Welcome Guest – Amanda Renee


Farrier Fascination

Happy New Year and Happy early Valentine’s Day!

I’ve wanted to write a Valentine’s story for years, and was lucky enough to do so before my beloved Harlequin Western Romance line closes this year. WRANGLING CUPID’S COWBOY is not only a holiday romance, it has allowed me to share my fascination with the age-old art of farriering.

Many moons ago, I worked on a large reining horse ranch in Northern New Jersey. Up until that point I had always thought of farriers as people who trimmed hooves and put shoes on horses. I hadn’t realized that many farriers work alongside equine veterinarians and provide therapeutic and corrective shoeing to horses suffering from hoof disorders, trauma, neglect and other injuries.

The reddish orange glow of our resident farrier’s forge drew me in and I became captivated watching him precisely sculpt each shoe with what seemed like the most primitive of tools. From the first rise of steam when the shoe met the horse’s hoof, I knew I wanted to write a farrier story. Back then I had always assumed it would be about a male farrier because that’s all I had ever heard about. Years later, I moved to the deep south and discovered most of the farriers in my area are women. The story idea once again began to rattle around in my brain, but I hadn’t given it the attention it deserved until I stumbled across a photo of country singer/songwriter Kacey Musgraves with her horse Mismo. The name Delta Grace immediately sprung to mind and I knew I had my female farrier. I just needed a rugged family man to round out my story…and like a sign from above, singer Luke Bryant began playing on the radio. The man epitomizes family and I had all the inspiration I needed to write WRANGLING CUPID’S COWBOY. While this is by far my most heart wrenching story to date, it was one of my favorites to write. I hope you enjoy reading it.


Farrier Delta Grace has a strict rule about not getting involved with clients. Rugged ranch owner Garrett Slade is exactly why. The attraction between them is instant. He’s also her biggest client and the epitome of complicated. A widowed father of two, he’s moved back to Saddle Ridge, Montana, for a fresh start.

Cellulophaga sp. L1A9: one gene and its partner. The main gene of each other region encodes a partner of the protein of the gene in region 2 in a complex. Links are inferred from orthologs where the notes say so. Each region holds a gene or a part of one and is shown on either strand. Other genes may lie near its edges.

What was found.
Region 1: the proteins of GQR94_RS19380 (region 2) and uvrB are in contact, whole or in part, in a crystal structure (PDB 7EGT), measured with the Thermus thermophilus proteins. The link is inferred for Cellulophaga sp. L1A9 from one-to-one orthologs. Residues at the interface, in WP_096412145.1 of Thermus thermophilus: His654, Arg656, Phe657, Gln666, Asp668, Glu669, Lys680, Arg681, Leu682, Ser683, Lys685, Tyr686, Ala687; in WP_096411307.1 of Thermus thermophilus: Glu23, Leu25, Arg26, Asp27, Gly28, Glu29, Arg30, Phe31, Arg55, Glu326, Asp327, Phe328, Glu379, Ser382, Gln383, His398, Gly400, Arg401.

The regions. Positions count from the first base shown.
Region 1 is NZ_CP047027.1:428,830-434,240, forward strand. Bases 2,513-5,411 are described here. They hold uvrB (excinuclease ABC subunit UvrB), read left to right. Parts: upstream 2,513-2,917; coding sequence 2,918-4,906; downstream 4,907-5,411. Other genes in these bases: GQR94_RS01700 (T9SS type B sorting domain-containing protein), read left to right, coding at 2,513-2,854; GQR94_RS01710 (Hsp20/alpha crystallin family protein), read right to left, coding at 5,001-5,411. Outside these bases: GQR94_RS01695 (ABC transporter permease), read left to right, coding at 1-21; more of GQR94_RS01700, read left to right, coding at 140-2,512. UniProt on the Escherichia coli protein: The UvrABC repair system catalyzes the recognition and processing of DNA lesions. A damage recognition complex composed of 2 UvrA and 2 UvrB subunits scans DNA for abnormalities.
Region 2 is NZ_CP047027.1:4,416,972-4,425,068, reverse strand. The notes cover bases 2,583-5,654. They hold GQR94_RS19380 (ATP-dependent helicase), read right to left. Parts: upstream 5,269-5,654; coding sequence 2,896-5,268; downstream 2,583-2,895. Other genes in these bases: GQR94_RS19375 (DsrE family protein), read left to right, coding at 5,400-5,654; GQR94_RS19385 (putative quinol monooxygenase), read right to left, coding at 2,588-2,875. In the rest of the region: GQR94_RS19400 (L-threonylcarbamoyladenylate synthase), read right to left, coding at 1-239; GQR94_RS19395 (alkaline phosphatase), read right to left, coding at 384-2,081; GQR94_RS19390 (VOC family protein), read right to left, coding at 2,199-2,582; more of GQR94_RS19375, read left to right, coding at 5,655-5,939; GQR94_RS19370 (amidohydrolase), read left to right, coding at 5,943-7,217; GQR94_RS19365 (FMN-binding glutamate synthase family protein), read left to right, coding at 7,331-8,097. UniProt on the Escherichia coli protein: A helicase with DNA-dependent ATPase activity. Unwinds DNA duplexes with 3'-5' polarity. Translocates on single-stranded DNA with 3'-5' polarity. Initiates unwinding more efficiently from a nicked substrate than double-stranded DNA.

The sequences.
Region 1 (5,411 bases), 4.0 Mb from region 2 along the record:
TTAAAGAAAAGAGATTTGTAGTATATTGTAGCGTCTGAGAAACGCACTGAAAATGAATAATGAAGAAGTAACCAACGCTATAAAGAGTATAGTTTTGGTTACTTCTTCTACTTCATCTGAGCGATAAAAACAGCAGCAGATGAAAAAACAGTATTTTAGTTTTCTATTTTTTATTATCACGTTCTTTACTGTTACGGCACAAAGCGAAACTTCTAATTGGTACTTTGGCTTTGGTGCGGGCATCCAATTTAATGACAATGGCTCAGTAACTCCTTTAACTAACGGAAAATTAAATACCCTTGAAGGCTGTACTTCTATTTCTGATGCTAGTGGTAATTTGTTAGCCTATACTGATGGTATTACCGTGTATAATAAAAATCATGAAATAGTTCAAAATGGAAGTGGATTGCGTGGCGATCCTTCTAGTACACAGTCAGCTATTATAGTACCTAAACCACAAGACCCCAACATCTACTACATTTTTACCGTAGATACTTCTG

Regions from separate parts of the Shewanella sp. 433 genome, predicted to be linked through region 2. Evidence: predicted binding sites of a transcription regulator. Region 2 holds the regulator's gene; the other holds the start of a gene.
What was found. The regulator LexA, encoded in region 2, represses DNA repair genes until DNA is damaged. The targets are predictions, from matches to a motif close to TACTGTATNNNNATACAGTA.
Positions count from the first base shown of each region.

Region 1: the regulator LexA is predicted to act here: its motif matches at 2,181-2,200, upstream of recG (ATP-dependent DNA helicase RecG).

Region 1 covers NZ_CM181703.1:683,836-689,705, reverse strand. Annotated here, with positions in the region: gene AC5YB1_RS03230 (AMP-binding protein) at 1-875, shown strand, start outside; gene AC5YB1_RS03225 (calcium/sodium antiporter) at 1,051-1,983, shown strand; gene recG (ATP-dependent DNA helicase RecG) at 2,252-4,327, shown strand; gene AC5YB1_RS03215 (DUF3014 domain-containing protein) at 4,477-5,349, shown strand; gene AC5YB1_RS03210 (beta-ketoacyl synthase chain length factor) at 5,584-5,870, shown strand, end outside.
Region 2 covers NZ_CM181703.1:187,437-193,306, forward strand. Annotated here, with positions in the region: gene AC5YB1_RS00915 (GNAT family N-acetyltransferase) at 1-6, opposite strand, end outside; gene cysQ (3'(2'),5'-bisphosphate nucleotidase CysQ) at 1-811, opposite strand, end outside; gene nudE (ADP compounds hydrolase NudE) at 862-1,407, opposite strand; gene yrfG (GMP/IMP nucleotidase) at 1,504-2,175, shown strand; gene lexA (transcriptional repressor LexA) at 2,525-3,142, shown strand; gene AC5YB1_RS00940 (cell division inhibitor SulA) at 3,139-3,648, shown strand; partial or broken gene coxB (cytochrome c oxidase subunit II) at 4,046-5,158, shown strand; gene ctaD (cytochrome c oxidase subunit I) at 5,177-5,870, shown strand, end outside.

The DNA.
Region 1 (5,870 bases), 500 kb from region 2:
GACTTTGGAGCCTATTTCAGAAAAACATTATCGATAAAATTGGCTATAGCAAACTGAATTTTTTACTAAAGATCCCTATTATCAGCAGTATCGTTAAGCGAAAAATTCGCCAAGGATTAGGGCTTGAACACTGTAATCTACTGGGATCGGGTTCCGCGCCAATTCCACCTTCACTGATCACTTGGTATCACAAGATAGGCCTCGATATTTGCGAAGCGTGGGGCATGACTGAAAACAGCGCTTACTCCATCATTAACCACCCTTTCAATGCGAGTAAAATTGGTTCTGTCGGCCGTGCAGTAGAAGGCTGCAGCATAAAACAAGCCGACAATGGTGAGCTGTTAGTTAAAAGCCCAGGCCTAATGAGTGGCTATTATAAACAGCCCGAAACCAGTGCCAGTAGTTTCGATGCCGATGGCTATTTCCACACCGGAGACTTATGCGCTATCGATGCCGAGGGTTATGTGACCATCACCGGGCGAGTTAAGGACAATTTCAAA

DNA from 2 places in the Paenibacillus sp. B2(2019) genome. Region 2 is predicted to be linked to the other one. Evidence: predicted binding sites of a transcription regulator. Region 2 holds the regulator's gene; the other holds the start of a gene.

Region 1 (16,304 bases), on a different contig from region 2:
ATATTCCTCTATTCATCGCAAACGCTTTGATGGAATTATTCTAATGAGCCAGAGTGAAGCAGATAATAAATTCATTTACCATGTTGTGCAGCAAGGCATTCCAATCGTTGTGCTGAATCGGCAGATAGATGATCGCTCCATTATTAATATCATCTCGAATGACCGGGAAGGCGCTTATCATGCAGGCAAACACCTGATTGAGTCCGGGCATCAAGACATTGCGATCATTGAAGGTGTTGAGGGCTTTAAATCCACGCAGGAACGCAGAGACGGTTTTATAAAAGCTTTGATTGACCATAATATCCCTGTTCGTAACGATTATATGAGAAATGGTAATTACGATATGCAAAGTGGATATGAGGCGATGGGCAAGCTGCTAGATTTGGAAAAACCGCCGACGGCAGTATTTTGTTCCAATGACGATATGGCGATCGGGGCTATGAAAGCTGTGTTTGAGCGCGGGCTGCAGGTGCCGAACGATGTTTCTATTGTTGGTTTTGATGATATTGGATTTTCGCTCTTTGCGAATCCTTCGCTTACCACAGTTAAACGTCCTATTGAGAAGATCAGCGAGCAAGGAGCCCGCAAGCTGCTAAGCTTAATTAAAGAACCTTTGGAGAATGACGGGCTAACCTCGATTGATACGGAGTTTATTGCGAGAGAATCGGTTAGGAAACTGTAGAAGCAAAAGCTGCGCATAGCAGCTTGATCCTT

Despite her better judgment, Delta can’t stay away from Garrett or his kids. And it’s not long before her heart melts completely, along with her rules. However, when life deals Delta a devastating blow, she needs to distance herself from Garrett—their family has already experienced too much heartache. All is not lost, though, because with Valentine’s Day around the corner, love may actually conquer all!

Want to win a copy of WRANGLING CUPID’S COWBOY?

Tell me what fascinates you most about ranch life in the comments section and one winner will be randomly chosen to receive a copy (your choice: digital or paperback).


Amanda Renee was raised in the Northeast and now wriggles her toes in the warm coastal Carolina sands. Her career began when she was discovered through Harlequin’s So You Think You Can Write contest. When not creating stories about love and laughter, she enjoys the company of her schnoodle—Duffy—camping, playing guitar and piano, photography and anything involving animals. You can visit her at amandarenee.com.

+ posts

36 thoughts on “Welcome Guest – Amanda Renee”

  1. Oh my goodness, how could I not want to read this book when the male you based your story on was Luke Bryan! He’s such a wonderful man! Throw in Kelley as a farrier and a Valentine’s love story, what more could I ask for!?!? I love a strong woman main character and a cowboy that has a soft side when it comes to his family or the idea of having a family. I’m from Texas, Stephenville, Texas, the cowboy capital of the world and my family has had feedlots or been involved with feedlots and cattle auctions in Kentucky, Tennessee, New Mexico, Nevada, Mexico and Texas. I’m sure I’m forgetting somewhere. I love cowboys, cow dogs, horses, green pastures, a tank, a good corral and all that comes with ranch life. I really love it when you throw in roosters, chickens, goats, sheep, rabbits and all kinds of animals. I have not read one of your books and I would love the opportunity to read one! I’m always looking for a new author and one thats writing about a cowboy is huge! Happy New Year!

    • Happy New Year, Stephanie! Wow! You’ve really been involved in all aspects of ranching! And isn’t it next to impossible to resist a man like Luke Bryan? Thank you for stopping by and good luck in the giveaway!

  2. I am a Texas girl who has never spent any time on a ranch or farm or anything. I have only rode a horse once in my life. But the ranch life has always been an interest to me. Everything about it fascinates me. I just hope one day I can meet someone who has a ranch so I can experience some part of it other than just reading about it in books.